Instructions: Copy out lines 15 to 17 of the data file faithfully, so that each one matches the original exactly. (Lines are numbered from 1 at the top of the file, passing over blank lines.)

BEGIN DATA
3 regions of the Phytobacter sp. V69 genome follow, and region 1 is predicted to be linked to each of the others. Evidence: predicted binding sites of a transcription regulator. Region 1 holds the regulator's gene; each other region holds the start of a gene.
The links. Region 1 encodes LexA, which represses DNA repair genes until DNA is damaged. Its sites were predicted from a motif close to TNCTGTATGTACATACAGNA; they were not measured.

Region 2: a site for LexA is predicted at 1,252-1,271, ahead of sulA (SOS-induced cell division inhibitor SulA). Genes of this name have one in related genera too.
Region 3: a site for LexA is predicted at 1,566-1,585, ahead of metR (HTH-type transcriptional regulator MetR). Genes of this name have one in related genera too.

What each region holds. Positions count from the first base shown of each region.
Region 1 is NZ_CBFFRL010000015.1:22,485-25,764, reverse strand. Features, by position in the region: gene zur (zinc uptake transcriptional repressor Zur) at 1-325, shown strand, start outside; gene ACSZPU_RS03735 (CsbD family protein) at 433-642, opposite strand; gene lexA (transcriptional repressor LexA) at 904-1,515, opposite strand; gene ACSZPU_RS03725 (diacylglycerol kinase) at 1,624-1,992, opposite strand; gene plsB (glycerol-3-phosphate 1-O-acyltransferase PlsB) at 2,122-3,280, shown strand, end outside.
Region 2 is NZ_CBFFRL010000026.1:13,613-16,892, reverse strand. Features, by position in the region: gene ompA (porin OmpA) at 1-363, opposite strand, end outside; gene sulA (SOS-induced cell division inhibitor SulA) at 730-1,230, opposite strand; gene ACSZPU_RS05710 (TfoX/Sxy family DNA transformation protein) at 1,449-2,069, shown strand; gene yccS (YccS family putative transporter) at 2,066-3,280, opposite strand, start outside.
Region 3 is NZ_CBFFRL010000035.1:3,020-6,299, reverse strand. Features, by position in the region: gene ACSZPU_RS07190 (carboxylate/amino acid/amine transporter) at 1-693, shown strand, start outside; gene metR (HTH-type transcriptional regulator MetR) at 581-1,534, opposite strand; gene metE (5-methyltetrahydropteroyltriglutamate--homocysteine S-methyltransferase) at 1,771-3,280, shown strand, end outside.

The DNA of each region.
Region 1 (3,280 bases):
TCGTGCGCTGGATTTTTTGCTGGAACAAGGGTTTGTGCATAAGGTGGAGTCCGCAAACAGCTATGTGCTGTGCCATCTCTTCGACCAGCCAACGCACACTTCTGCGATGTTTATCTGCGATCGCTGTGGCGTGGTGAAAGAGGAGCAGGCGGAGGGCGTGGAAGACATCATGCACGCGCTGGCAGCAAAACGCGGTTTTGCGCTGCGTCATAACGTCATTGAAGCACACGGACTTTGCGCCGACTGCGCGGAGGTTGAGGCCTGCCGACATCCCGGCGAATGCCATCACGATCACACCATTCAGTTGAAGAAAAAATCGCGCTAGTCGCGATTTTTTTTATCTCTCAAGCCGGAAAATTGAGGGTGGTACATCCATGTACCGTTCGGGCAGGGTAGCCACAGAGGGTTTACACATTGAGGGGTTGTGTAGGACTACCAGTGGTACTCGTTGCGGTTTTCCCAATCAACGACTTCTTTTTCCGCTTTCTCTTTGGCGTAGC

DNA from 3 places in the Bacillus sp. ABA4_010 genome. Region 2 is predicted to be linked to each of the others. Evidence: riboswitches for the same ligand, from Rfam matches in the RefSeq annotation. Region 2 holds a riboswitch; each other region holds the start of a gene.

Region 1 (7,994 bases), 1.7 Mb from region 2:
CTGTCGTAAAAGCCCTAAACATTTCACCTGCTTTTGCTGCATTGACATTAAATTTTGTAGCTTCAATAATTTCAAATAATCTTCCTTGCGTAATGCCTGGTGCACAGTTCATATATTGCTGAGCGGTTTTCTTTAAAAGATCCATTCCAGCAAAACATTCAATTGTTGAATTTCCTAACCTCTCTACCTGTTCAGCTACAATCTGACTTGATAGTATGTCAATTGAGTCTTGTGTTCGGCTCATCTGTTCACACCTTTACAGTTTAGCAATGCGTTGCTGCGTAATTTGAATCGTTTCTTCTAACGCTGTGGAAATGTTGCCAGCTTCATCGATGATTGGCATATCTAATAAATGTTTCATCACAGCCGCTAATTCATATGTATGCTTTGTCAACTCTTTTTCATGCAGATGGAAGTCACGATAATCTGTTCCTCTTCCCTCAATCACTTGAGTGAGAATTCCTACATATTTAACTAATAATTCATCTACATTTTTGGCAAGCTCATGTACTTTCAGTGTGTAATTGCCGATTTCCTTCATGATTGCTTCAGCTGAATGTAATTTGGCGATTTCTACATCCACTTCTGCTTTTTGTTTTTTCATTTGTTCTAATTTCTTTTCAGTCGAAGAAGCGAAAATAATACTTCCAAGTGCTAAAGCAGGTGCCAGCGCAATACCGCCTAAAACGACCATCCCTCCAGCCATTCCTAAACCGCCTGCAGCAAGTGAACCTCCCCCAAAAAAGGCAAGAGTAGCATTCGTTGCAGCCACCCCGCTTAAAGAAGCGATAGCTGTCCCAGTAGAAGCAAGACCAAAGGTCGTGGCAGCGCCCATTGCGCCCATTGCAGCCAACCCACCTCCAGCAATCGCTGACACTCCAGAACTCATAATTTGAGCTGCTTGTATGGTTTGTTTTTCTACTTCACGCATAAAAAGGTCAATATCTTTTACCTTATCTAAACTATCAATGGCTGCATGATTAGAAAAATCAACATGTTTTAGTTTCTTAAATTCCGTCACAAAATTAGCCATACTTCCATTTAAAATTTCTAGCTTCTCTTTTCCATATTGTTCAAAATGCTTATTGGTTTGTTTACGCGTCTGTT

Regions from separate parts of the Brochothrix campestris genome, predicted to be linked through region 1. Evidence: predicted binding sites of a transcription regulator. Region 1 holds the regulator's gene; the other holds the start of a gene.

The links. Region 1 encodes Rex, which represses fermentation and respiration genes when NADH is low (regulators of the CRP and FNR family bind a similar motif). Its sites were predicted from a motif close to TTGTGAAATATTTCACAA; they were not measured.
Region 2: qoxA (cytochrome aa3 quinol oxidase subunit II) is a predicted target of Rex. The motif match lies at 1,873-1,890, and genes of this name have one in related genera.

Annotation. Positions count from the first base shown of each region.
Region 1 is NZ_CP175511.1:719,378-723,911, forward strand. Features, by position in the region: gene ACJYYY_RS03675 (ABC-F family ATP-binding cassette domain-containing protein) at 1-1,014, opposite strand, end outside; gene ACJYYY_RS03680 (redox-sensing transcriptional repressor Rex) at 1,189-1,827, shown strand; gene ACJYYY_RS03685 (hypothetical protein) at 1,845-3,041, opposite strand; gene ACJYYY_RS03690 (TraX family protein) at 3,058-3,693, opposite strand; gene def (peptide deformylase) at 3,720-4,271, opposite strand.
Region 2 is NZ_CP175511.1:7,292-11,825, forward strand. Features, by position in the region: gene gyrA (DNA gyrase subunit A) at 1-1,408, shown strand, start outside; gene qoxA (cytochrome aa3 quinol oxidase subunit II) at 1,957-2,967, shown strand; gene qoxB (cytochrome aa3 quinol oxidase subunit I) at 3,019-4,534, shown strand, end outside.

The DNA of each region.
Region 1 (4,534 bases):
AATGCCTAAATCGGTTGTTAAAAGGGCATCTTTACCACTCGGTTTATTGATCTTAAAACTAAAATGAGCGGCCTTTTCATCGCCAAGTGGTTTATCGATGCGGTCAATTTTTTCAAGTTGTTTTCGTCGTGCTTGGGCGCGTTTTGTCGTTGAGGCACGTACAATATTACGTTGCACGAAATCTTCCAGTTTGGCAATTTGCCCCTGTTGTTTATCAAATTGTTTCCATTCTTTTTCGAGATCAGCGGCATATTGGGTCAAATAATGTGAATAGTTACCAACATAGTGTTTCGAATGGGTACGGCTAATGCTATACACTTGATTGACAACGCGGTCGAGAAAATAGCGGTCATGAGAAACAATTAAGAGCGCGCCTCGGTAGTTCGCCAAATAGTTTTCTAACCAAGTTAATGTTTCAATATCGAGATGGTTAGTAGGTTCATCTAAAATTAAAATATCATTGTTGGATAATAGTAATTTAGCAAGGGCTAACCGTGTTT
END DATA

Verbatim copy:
Regions from separate parts of the Brochothrix campestris genome, predicted to be linked through region 1. Evidence: predicted binding sites of a transcription regulator. Region 1 holds the regulator's gene; the other holds the start of a gene.

The links. Region 1 encodes Rex, which represses fermentation and respiration genes when NADH is low (regulators of the CRP and FNR family bind a similar motif). Its sites were predicted from a motif close to TTGTGAAATATTTCACAA; they were not measured.
Region 2: qoxA (cytochrome aa3 quinol oxidase subunit II) is a predicted target of Rex. The motif match lies at 1,873-1,890, and genes of this name have one in related genera.